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ASN Wikibase Occurrence # 133451
Last updated: 23 December 2020
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Type:Silhouette image of generic C182 model; specific model in this crash may look slightly different
Cessna 182
Owner/operator:Deis, Lewis, P.
Registration: N6302A
C/n / msn: 33102
Fatalities:Fatalities: 0 / Occupants: 1
Other fatalities:0
Aircraft damage: Written off (damaged beyond repair)
Location:Brigham City, UT -   United States of America
Phase: Landing
Departure airport:OGD
Destination airport:
Investigating agency: NTSB
On June 3, 1997, approximately 1839 mountain daylight time, a Cessna 182, N6302A, registered to Railbird Flying Club, Inc., and being flown by a private pilot, was destroyed during a loss of control and subsequent fire while landing at the Brigham City airport, Brigham City, Utah. The pilot was uninjured. Visual meteorological conditions prevailed and no flight plan had been filed. The flight, which was personal, was to have been operated in accordance with 14CFR91, and originated from Ogden, Utah, approximately 1815.

The 68 year old pilot reported in a telephonic interview with the investigator that on his second touch and go landing to runway 16 he was crabbing into the wind just before touchdown when a gust of wind pushed the aircraft toward the west side of the runway. He further related that he "guessed I touched down with the wheels at an angle to the direction of the airplane." Subsequent to the touchdown, the right wing tip impacted the runway, the nose gear collapsed and the propeller began striking the runway surface. The pilot reported observing sparks from the forward-right area of the engine during the ground slide, followed by flames in the same area. Once the aircraft slid to a stop the pilot exited the aircraft. A post crash fire subsequently destroyed the aircraft.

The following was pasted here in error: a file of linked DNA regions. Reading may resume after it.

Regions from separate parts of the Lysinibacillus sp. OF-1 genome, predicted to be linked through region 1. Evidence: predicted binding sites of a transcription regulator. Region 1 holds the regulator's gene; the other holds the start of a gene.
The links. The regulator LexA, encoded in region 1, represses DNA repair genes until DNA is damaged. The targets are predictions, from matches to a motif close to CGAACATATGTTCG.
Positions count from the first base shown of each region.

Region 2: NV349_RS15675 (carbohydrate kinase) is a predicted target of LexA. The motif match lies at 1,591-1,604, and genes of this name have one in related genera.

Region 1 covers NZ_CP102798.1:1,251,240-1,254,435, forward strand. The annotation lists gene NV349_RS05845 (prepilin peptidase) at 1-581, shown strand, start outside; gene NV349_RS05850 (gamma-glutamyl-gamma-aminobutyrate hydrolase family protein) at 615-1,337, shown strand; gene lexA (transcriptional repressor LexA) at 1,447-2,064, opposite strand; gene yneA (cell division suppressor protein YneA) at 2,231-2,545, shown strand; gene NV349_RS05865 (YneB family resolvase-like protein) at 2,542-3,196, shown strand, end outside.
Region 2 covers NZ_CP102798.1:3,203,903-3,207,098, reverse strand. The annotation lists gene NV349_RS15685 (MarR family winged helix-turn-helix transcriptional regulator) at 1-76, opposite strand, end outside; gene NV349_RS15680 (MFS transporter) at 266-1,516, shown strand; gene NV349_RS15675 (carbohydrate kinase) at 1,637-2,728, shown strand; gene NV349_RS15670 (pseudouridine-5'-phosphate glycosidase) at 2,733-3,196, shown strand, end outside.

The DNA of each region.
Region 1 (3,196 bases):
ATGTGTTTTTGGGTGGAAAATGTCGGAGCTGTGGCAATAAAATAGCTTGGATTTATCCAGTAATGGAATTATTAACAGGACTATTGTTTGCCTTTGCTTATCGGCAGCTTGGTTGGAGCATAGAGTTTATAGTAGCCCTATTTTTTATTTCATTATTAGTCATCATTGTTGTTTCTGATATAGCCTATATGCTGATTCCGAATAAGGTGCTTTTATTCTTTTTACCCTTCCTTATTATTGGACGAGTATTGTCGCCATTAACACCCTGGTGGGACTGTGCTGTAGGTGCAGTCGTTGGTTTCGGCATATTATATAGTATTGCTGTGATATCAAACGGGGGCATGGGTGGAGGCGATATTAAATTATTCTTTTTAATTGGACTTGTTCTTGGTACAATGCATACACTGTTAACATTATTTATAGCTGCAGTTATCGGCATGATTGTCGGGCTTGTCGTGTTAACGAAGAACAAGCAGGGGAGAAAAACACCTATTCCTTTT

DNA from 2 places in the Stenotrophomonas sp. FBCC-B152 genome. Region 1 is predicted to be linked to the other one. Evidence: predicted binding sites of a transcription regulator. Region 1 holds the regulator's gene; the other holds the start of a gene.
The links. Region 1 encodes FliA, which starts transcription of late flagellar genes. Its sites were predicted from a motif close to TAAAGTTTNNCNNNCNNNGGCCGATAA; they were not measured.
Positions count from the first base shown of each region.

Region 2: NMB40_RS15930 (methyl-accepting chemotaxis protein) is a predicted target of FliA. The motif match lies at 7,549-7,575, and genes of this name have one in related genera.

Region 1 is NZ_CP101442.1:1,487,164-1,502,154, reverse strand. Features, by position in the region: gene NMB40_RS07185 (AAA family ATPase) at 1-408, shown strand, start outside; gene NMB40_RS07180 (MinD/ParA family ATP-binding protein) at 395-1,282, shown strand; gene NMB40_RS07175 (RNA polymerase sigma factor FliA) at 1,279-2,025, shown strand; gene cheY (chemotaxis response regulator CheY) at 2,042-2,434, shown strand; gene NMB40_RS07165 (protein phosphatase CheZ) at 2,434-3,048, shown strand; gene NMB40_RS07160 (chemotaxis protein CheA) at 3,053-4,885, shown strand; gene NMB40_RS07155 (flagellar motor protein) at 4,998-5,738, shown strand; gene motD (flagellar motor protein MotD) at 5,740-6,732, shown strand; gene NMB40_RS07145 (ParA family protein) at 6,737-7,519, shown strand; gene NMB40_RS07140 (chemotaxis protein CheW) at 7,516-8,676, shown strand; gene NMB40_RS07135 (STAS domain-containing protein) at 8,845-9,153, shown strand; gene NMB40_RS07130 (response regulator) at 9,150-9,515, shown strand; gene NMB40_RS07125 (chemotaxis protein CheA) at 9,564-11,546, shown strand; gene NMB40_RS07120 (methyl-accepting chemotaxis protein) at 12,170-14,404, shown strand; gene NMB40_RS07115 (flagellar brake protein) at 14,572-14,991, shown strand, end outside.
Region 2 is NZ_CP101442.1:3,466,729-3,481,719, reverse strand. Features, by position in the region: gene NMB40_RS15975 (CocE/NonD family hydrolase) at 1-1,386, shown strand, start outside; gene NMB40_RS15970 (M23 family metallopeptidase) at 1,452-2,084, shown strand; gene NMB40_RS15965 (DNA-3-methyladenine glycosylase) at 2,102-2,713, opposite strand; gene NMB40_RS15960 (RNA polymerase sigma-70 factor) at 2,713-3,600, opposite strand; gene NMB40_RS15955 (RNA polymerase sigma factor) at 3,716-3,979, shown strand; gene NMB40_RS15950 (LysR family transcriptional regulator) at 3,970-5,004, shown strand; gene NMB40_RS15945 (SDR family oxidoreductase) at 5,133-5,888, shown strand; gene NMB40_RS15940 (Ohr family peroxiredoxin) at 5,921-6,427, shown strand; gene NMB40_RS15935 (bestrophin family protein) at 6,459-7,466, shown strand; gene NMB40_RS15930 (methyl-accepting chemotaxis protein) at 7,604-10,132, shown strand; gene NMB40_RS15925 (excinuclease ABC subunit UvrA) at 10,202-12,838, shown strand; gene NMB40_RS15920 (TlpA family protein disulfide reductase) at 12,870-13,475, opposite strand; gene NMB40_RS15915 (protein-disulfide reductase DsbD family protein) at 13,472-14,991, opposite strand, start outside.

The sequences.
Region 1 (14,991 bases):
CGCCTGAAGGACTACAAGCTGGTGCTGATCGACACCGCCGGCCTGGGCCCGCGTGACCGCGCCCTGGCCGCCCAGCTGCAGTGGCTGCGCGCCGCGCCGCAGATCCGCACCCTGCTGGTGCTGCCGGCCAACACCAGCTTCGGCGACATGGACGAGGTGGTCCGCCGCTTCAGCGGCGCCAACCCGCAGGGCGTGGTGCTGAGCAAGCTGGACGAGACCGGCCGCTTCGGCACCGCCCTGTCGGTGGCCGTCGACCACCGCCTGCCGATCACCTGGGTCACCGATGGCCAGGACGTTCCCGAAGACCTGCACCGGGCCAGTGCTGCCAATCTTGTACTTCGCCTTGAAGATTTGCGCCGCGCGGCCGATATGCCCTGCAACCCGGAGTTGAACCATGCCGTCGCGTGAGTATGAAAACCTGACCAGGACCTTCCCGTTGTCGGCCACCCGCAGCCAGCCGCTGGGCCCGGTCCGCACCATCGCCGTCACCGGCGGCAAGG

The pilot reported that there were no mechanical problems with the aircraft during the accident, and that he was utilizing full flaps during his landing on the 7,500 foot long runway. He also reported that he was advised following the accident that the winds in the vicinity of the airport at the time of the accident were from 140 degrees at 10 knots with gusts to 18 knots. The pilot also reported approximately 350 hours of total flight experience.
PROBABLE CAUSE:failure of the pilot to maintain proper runway alignment during the landing. The gusty quartering crosswind was a related factor.


NTSB id 20001208X08245

Revision history:

21-Dec-2016 19:26 ASN Update Bot Updated [Time, Damage, Category, Investigating agency]

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